However, after a wonderful day off in Budapest staying with a family friend from Devon we found our bike chi again. The roads in the West are quieter, better surfaced and the bike paths resisted the temptation to disappear down rabbit holes and farm tracks. We also started camping again. It was like the old days in the States as we followed the Danube around the 'Golden Bend' and West into Austria. We had imagined there to be a clear shift in the roads as we crossed the line of the old Iron Curtain, but the suddenness of change was even more than we could have expected. Austria has to be the most ludicrously bike friendly country in the world. In fact it got kind of creepy how organised everything was.

Small towns were immaculate to the point of almost being sinister; where was the local village drunk, the awkward goth teenagers, the crappy charity shop in the middle of town? It was too fixed and controlled. I don't want to be down on Austria as it was a beautiful country with a huge amount going for it, but people were so serious, smiles scarce. People don't go for a stroll, they go 'Nordic walking'. This is simply walking with ski poles. We chortled when we saw the first people doing it, we were concerned when we saw a group of students being taught how to do it(?), we despaired when we found paved 'Nordic walking' trails through the countryside. Everything had been laid out for efficient convenience to the extent that we managed to cycle all the way through Vienna without riding on a single road as specialist tracks, populated by nothing more dangerous than a rogue unicyclist, let us float through the capital. These people seemed to have everything sorted, but yet nobody was smiling... at all.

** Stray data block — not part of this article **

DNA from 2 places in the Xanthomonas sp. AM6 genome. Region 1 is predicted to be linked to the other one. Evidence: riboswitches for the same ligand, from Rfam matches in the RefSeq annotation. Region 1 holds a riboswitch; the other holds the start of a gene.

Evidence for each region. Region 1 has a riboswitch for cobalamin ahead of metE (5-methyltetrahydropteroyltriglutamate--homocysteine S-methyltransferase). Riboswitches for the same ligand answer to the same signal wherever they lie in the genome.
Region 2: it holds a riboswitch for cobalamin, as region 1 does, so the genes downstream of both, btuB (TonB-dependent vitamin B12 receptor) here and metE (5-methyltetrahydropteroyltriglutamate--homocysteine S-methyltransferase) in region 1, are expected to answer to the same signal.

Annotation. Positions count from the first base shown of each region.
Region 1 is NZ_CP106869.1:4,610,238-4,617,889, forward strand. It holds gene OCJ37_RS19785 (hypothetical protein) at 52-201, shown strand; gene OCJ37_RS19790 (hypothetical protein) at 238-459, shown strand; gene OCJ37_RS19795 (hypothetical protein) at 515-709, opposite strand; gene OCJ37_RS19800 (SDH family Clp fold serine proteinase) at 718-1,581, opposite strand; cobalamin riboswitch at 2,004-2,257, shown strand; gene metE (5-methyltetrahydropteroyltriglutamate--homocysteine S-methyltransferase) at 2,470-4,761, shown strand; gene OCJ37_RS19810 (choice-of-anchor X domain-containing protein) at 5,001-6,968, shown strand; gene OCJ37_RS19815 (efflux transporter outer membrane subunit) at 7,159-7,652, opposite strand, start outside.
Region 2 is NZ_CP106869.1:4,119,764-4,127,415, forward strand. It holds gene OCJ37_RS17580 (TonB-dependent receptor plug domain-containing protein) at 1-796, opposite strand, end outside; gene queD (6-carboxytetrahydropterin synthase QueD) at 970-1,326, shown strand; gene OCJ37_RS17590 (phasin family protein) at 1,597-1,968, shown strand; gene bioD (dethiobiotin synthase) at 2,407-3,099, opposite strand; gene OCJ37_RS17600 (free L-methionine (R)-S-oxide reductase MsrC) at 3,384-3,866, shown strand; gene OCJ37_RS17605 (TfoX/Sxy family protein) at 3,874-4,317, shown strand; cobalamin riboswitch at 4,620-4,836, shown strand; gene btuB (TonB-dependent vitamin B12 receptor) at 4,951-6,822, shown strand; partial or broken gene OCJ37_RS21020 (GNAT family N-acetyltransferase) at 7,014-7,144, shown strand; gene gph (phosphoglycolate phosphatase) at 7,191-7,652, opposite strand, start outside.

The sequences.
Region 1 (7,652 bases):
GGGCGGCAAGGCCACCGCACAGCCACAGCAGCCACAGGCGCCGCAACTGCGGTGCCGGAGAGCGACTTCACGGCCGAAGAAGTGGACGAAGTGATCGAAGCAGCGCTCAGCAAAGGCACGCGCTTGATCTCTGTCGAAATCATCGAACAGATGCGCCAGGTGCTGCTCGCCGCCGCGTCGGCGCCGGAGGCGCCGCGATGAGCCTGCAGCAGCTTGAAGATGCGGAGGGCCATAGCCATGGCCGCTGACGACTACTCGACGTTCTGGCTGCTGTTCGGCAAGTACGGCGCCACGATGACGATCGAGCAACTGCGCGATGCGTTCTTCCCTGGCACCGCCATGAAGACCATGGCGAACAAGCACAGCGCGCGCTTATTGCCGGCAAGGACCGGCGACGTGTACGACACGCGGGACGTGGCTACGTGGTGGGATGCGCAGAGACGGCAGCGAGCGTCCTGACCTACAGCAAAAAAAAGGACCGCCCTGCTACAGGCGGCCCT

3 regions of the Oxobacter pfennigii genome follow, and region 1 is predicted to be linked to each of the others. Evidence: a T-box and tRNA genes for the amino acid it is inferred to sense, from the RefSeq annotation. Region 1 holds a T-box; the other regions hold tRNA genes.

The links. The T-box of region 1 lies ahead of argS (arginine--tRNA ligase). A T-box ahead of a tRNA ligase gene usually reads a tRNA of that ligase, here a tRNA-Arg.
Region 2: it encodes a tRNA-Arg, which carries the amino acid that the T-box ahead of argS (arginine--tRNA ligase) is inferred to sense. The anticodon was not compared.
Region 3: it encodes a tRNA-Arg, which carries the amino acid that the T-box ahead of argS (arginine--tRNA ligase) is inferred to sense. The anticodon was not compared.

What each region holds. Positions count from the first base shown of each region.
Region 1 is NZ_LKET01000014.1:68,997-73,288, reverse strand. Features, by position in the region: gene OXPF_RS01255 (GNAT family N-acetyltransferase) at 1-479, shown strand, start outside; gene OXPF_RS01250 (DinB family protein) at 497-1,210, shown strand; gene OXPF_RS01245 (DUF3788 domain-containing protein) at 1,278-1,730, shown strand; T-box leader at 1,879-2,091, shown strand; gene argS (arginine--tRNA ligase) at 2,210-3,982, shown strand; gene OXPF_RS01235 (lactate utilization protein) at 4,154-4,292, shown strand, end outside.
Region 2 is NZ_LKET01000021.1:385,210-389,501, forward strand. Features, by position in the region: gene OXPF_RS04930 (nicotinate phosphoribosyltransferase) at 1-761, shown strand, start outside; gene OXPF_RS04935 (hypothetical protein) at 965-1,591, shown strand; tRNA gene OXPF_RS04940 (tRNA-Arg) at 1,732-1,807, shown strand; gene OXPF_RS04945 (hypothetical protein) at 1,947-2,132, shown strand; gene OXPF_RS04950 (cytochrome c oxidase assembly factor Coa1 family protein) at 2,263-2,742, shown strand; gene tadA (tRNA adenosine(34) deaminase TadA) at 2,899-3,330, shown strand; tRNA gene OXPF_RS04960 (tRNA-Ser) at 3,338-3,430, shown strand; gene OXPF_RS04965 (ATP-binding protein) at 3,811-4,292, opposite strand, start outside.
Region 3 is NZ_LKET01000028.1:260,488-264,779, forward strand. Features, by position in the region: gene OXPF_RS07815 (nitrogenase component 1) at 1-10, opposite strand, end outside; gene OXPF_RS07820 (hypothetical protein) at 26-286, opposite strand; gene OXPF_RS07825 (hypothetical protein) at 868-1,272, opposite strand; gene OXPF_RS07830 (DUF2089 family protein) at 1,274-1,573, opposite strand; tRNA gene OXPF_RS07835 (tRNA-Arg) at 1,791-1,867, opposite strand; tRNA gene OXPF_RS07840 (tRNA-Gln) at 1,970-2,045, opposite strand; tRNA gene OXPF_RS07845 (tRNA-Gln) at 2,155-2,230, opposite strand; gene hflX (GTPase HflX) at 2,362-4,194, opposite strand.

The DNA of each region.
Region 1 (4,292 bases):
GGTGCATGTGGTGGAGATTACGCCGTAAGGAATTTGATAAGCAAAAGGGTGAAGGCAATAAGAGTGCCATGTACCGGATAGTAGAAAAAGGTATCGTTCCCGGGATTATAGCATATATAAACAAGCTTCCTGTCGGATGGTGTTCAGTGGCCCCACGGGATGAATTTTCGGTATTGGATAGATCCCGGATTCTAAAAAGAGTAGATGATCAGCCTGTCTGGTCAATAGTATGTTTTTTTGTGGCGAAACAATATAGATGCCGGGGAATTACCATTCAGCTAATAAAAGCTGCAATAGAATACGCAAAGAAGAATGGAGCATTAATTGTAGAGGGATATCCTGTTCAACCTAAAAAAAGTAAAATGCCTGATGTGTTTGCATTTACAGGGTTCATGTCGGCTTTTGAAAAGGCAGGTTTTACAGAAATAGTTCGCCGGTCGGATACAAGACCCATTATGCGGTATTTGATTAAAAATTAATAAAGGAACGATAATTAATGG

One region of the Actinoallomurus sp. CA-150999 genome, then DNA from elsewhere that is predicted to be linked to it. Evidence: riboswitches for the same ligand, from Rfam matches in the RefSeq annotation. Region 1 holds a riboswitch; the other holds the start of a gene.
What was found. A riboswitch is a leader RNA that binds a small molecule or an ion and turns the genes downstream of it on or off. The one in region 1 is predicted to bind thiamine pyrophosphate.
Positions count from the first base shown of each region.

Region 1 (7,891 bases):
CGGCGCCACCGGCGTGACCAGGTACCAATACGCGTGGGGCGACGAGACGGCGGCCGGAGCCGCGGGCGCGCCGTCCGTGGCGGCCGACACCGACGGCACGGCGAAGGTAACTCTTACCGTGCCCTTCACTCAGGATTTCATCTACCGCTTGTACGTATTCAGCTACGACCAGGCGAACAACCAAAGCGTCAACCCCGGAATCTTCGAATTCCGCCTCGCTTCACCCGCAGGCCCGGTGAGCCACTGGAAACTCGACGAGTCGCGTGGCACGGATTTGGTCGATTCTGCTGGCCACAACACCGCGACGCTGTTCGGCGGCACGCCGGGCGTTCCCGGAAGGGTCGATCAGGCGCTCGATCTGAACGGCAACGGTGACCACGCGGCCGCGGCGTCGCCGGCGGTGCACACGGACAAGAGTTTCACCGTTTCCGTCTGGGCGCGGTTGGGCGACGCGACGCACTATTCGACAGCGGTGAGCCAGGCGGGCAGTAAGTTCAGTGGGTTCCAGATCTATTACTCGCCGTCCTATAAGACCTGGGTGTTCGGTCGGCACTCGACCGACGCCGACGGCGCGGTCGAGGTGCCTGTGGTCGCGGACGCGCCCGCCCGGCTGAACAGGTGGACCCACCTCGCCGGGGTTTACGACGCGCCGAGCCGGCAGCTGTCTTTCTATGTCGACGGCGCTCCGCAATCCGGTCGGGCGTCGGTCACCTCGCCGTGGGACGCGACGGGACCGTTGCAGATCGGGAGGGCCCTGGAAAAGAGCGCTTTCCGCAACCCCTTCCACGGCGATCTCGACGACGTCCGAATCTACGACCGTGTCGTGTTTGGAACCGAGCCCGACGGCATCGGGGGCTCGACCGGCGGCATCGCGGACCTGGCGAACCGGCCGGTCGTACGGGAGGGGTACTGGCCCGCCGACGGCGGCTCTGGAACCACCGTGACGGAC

We pedaled onward through one immaculately tended, but eerily sterile, village after another, past ancient castles, vineyards and all the time criss-crossing the Danube as it slowly narrowed as we neared the source. Before we knew it we were entering Germany. I had been wondering about spending time in Germany and had to confess to not being sure if I would like it. I can't trace this feeling, but am sure it is deeply wrapped up in the historical relationship with the UK. However, the shift as we crossed the border near Passau was almost comic. Everyone was suddenly waving and smiling at us. Maybe they were all grinning at the sight of the scowling Nordic walkers on the other side of the river, maybe it was that everywhere here has large beer gardens and sausage stands. On our first night in Germany our gap toothed campsite owner insisted we tried his local most (scrumpy), before giving us a blanket off the antique tractor to keep us warm and waved us on the way the next morning after offering to help with everything he could. And since then we have just had an incredible time going across Southern Germany. The landscape is stunning, the history of the towns and cities is mind boggling and the overwhelming impression is that the Germans are the closest race to the British we have seen on the whole trip.